Notice & Comment

D.C. Circuit Review – Reviewed: Executive Privilege & Election Law

During the week of January 15, the D.C. Circuit issued two opinions.

In In re: Search of Information Stored at Twitter, Inc., the D.C. Circuit denied a petition for rehearing en banc filed by Twitter (now known as X). In November 2022, Special Counsel Jack Smith was appointed to investigate President Trump’s efforts to overturn the results of the 2020 presidential election. As a part of that investigation, Smith obtained a search warrant for Trump’s Twitter account and a nondisclosure order that prevented Twitter from informing Trump about the search. Twitter argued that the nondisclosure order violated the First Amendment and the Stored Communications Act, but the district court rejected those arguments, and the D.C. Circuit affirmed.

Judge Rao, joined by Judges Henderson, Katsas, and Walker, issued a statement respecting the denial of rehearing en banc to highlight the executive-privilege issues implicated by the case. The court acknowledged that the questions of executive privilege weren’t properly before the court because President Trump hadn’t intervened. But Judge Rao argued that the district court should have given Trump an opportunity to invoke executive privilege before his records were disclosed. The failure to do so was unprecedented and directly contravened longstanding principles used to resolve executive-privilege claims.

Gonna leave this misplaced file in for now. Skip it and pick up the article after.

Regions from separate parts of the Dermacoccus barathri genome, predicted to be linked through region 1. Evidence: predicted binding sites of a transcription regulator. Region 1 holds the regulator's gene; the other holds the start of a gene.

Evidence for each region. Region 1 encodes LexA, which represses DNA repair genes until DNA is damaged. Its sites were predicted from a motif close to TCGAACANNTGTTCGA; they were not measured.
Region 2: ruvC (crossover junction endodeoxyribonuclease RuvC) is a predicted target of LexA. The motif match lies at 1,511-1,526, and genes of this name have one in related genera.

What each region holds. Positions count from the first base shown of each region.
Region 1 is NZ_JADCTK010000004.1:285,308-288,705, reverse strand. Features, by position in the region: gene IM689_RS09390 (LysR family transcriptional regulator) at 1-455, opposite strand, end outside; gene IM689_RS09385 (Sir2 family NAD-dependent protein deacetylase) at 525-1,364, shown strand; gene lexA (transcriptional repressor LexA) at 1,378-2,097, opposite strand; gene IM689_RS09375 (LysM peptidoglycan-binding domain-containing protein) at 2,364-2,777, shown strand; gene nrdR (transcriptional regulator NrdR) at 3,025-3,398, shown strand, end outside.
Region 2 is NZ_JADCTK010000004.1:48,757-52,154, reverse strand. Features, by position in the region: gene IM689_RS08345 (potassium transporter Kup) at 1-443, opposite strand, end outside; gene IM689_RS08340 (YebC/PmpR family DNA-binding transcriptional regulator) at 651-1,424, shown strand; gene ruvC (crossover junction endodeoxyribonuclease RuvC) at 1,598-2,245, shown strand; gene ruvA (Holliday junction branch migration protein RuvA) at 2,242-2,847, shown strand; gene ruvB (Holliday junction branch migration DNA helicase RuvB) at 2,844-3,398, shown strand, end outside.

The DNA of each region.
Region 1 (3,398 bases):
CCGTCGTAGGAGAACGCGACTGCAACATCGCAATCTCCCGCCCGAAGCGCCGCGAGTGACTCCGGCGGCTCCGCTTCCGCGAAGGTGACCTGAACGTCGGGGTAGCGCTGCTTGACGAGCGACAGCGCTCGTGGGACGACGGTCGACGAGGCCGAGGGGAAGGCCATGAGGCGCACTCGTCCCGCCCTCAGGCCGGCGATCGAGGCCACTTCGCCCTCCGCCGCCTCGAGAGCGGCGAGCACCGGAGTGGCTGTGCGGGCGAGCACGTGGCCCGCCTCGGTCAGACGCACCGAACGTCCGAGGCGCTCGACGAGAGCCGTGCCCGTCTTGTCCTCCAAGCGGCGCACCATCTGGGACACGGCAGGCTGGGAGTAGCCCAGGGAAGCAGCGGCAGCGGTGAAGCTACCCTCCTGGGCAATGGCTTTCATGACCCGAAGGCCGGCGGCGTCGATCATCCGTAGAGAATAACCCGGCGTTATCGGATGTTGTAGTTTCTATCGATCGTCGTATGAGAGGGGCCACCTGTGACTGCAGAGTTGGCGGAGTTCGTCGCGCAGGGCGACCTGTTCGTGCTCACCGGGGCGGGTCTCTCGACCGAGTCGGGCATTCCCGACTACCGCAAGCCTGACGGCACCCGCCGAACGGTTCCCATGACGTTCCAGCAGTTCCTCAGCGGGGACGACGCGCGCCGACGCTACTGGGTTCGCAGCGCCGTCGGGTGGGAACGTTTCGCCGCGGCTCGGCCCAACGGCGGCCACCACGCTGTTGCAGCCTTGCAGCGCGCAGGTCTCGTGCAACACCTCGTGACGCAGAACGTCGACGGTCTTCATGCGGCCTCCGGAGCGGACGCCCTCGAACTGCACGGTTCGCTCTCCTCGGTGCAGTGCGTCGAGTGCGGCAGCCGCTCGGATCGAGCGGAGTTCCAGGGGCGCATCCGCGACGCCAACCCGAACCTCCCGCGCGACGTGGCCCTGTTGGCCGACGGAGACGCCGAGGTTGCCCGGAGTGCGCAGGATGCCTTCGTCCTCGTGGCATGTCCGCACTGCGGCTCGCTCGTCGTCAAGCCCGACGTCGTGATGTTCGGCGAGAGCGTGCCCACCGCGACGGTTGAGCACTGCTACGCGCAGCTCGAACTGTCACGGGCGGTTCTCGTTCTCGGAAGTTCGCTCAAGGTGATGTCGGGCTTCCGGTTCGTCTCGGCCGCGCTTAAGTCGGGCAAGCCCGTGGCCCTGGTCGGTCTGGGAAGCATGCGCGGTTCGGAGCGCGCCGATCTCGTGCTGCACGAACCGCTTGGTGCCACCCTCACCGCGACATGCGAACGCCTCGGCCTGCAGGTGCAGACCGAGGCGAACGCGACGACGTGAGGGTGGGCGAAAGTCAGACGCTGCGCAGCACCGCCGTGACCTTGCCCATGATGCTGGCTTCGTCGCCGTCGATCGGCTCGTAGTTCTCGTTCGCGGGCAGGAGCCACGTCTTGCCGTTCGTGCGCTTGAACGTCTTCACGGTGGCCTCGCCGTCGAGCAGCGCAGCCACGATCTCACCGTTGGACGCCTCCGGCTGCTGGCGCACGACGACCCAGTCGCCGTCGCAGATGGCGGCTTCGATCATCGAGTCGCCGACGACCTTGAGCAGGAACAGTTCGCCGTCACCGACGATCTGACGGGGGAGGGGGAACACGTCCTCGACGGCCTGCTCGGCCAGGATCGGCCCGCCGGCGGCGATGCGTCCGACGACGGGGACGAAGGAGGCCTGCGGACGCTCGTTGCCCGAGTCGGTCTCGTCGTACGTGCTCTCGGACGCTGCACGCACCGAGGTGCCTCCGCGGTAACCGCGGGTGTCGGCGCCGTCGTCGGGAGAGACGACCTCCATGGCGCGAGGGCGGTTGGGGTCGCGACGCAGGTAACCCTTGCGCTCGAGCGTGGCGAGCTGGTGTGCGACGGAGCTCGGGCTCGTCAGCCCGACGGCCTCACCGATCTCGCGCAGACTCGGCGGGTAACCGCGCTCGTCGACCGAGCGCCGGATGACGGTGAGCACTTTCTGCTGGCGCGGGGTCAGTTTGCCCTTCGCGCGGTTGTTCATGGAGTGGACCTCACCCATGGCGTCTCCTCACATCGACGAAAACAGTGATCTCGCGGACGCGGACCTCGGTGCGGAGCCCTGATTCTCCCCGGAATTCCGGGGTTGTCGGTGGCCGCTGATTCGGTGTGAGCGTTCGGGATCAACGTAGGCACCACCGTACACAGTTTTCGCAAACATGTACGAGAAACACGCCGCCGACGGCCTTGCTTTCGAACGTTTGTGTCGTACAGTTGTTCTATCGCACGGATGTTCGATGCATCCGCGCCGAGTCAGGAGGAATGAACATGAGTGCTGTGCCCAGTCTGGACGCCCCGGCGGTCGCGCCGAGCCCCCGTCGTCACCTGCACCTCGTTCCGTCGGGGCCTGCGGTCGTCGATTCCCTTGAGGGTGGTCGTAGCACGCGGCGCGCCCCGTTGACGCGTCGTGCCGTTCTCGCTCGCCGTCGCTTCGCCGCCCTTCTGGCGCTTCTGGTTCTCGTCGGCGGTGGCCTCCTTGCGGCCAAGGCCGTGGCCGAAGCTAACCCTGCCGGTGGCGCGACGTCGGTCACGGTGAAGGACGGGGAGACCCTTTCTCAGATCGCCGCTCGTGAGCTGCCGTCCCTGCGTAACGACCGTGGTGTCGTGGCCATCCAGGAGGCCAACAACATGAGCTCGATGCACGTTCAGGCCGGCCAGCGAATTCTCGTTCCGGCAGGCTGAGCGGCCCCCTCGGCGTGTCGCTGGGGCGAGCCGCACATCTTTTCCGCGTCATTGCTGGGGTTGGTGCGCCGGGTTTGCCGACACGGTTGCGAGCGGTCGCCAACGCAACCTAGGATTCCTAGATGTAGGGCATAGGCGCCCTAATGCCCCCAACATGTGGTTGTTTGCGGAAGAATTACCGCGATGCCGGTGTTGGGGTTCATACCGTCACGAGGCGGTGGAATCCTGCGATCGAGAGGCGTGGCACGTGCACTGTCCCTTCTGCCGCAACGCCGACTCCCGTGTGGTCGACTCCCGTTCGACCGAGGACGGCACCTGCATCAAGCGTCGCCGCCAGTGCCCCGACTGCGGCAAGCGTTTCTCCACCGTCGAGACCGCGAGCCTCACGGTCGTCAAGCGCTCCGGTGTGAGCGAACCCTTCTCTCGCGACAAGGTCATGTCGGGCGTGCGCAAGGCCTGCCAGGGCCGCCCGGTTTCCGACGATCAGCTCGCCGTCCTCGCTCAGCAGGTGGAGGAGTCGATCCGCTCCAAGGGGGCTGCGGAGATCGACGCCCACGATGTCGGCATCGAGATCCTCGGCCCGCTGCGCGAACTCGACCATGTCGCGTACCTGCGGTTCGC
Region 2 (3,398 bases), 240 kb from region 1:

In End Citizens United PAC v. FEC, the D.C. Circuit affirmed the FEC’s dismissal of two administrative complaints alleging that Rick Scott and the New Republican PAC had violated federal election law. The first complaint alleged that, before Scott declared his run for Senate in April 2018, he had unlawfully used New Republican’s resources to run an informal campaign. The second complaint alleged that Scott and New Republican had unlawfully coordinated on the purchase of two television commercials. The six FEC commissioners split three to three on whether to investigate the complaints further. Because they lacked the four votes necessary to begin an investigation, the FEC dismissed the complaints. The three commissioners who voted against the investigation then issued a statement explaining their reasoning.

Judge Rao, joined by Judge Katsas, held that the FEC’s first dismissal was unreviewable. The D.C. Circuit had previously held that a dismissal was unreviewable if it depended even in part on enforcement discretion. And here, the three commissioners who voted against an investigation had expressly invoked their prosecutorial discretion, discussed the resources an investigation would require, and mentioned the FEC’s “substantial backlog of cases.” The court then held that the FEC’s second dismissal was reviewable but wasn’t contrary to law. The three commissioners who voted against an investigation found no reason to believe that Scott and New Republican had improperly coordinated, and the court saw no reason to disagree.

Judge Pillard agreed with the majority that the FEC’s dismissal of the second complaint wasn’t contrary to law. But she dissented from the majority’s determination that the first complaint was an unreviewable exercise of prosecutorial discretion. In particular, she argued that an invocation of enforcement discretion by less than a majority of the commissioners wasn’t sufficient to prevent the court from reviewing the complaint.

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